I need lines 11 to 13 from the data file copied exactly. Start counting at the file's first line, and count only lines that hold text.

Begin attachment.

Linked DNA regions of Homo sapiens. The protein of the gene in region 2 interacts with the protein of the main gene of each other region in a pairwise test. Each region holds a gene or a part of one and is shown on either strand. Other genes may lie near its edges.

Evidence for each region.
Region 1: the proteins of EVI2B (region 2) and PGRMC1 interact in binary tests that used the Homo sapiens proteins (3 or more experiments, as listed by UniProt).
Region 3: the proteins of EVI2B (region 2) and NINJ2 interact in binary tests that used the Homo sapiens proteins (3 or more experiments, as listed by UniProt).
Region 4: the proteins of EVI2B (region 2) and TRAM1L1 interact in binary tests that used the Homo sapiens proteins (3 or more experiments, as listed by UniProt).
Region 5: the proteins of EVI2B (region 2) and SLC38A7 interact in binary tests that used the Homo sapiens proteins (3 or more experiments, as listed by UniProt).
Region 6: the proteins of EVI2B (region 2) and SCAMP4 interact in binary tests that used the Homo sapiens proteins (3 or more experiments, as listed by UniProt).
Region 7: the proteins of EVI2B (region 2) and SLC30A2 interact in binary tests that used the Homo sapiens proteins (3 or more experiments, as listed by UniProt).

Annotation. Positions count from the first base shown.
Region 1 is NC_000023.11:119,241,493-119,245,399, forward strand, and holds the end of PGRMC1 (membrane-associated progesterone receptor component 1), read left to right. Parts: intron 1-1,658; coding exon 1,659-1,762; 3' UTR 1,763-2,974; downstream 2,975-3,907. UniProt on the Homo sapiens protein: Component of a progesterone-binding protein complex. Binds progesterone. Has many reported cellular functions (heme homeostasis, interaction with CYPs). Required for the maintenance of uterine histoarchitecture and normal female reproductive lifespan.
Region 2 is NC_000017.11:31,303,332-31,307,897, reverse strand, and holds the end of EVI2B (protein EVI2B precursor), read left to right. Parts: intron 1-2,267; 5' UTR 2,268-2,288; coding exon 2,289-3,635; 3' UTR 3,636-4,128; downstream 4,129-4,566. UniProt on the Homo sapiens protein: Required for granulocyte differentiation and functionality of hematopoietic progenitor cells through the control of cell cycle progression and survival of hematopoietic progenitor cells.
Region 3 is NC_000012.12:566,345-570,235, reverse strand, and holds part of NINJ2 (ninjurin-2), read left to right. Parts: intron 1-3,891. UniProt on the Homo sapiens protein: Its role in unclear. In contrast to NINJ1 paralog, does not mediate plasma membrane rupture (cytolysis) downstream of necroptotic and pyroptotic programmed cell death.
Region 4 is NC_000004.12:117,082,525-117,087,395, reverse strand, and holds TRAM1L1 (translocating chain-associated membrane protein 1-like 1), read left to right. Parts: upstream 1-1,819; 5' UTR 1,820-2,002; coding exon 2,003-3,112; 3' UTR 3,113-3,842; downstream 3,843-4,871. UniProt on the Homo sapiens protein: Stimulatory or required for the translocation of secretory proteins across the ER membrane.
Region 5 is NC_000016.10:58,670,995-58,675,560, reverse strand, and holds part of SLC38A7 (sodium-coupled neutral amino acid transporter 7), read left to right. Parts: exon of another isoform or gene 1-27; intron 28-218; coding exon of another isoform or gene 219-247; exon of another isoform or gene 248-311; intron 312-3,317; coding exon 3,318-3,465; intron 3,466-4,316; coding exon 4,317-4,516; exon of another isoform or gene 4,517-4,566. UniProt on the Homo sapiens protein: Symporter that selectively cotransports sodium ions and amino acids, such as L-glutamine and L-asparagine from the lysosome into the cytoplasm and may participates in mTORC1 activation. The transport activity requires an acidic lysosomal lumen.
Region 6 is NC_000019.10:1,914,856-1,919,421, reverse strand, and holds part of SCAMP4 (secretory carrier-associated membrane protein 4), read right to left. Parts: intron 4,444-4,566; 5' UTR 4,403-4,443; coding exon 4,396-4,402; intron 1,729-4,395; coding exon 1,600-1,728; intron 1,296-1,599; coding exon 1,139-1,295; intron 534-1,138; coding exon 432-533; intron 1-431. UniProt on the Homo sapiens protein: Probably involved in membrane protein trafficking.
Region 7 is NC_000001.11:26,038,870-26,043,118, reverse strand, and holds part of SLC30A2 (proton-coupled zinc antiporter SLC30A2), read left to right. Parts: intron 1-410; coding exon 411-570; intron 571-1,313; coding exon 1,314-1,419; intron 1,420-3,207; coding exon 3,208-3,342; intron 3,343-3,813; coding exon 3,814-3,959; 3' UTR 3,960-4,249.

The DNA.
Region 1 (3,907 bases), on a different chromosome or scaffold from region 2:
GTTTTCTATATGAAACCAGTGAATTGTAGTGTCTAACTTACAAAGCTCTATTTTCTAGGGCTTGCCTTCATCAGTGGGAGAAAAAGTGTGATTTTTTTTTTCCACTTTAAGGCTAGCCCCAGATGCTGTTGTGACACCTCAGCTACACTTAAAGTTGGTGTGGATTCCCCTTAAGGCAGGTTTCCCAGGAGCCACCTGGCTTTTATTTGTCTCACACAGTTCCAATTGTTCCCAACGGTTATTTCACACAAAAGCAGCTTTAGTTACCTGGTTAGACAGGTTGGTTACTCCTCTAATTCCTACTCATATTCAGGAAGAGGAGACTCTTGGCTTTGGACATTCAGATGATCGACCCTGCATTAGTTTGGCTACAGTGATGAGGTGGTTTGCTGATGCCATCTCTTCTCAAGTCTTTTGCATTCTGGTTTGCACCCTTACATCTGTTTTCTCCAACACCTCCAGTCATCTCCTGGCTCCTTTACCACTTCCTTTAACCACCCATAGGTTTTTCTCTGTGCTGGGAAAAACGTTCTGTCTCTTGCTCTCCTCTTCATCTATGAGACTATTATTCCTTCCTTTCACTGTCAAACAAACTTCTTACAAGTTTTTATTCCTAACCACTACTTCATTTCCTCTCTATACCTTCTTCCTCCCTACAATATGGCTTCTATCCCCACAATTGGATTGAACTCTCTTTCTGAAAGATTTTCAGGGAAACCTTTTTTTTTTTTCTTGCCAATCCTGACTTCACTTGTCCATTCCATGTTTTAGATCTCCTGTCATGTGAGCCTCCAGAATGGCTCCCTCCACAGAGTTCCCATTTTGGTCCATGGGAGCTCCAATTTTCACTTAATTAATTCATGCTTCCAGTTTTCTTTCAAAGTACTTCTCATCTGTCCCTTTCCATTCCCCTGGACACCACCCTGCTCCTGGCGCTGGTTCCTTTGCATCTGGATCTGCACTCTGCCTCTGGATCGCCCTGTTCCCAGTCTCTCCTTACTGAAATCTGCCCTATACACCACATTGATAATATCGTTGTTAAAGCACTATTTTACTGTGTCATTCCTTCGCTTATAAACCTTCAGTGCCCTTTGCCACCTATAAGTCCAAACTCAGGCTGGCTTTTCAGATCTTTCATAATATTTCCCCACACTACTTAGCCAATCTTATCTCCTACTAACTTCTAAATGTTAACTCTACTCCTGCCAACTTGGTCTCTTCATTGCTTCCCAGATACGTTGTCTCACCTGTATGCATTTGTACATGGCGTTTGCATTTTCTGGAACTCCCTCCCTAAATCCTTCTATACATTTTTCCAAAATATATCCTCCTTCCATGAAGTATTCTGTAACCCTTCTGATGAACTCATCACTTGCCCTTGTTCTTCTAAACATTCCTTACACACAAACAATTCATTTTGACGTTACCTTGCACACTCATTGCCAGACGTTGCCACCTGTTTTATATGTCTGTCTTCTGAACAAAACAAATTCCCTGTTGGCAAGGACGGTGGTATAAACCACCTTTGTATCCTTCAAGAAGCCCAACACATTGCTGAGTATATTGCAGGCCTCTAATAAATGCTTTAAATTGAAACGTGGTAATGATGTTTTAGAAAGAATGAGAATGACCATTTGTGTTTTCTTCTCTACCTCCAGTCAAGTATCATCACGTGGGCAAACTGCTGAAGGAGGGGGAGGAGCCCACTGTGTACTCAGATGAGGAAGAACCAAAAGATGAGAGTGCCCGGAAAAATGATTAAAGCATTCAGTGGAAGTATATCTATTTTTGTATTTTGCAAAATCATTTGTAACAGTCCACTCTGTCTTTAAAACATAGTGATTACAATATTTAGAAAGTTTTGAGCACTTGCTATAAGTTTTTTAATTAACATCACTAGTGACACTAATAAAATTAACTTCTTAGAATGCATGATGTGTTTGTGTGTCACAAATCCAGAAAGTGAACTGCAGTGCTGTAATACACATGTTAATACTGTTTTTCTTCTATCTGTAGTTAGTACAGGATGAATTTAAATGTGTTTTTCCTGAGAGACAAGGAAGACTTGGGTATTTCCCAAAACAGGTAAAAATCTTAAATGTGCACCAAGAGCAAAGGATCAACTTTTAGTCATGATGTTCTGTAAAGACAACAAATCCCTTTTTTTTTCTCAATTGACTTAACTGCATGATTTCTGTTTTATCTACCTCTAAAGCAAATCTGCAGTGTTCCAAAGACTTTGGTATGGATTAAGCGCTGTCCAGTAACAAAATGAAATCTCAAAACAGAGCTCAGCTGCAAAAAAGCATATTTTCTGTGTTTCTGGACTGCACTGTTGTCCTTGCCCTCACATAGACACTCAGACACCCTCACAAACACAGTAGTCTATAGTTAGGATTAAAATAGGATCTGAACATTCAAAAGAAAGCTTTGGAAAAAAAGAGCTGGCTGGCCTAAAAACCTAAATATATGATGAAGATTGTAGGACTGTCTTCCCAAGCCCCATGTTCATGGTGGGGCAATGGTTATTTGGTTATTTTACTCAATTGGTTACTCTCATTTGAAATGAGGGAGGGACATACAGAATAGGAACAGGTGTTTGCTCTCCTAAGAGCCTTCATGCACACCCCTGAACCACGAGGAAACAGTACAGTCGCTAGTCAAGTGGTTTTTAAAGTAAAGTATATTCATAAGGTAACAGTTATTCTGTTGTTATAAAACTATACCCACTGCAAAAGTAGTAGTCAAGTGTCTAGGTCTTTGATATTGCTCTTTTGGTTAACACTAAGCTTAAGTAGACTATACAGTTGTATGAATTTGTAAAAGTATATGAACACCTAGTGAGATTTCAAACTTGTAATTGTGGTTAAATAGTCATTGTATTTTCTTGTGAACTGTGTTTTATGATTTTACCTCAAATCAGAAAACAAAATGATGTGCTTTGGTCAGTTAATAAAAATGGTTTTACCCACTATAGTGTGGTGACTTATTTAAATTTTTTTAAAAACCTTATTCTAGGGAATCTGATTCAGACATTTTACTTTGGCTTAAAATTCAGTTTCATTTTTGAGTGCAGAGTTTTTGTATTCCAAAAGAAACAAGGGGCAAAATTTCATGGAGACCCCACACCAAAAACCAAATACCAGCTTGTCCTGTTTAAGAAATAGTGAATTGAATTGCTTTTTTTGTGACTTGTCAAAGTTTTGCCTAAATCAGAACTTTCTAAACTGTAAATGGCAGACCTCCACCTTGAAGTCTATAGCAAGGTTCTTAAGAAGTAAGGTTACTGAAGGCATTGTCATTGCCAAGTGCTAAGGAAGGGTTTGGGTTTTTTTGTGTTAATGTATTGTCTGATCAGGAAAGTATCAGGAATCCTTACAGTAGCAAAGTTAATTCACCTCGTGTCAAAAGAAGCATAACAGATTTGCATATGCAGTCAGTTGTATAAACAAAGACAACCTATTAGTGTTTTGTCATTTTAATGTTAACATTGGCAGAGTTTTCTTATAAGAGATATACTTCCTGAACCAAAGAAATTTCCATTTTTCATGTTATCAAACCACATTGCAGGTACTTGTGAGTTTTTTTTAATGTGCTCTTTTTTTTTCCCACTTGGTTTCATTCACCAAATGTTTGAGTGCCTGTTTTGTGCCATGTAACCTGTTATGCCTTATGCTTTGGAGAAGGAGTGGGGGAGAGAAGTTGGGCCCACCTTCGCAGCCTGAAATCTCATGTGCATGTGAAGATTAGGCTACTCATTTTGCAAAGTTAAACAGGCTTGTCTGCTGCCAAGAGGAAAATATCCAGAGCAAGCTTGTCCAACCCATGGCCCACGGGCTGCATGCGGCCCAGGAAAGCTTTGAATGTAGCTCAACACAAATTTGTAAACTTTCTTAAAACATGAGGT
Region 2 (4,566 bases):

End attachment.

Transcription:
Region 2 is NC_000017.11:31,303,332-31,307,897, reverse strand, and holds the end of EVI2B (protein EVI2B precursor), read left to right. Parts: intron 1-2,267; 5' UTR 2,268-2,288; coding exon 2,289-3,635; 3' UTR 3,636-4,128; downstream 4,129-4,566. UniProt on the Homo sapiens protein: Required for granulocyte differentiation and functionality of hematopoietic progenitor cells through the control of cell cycle progression and survival of hematopoietic progenitor cells.
Region 3 is NC_000012.12:566,345-570,235, reverse strand, and holds part of NINJ2 (ninjurin-2), read left to right. Parts: intron 1-3,891. UniProt on the Homo sapiens protein: Its role in unclear. In contrast to NINJ1 paralog, does not mediate plasma membrane rupture (cytolysis) downstream of necroptotic and pyroptotic programmed cell death.
Region 4 is NC_000004.12:117,082,525-117,087,395, reverse strand, and holds TRAM1L1 (translocating chain-associated membrane protein 1-like 1), read left to right. Parts: upstream 1-1,819; 5' UTR 1,820-2,002; coding exon 2,003-3,112; 3' UTR 3,113-3,842; downstream 3,843-4,871. UniProt on the Homo sapiens protein: Stimulatory or required for the translocation of secretory proteins across the ER membrane.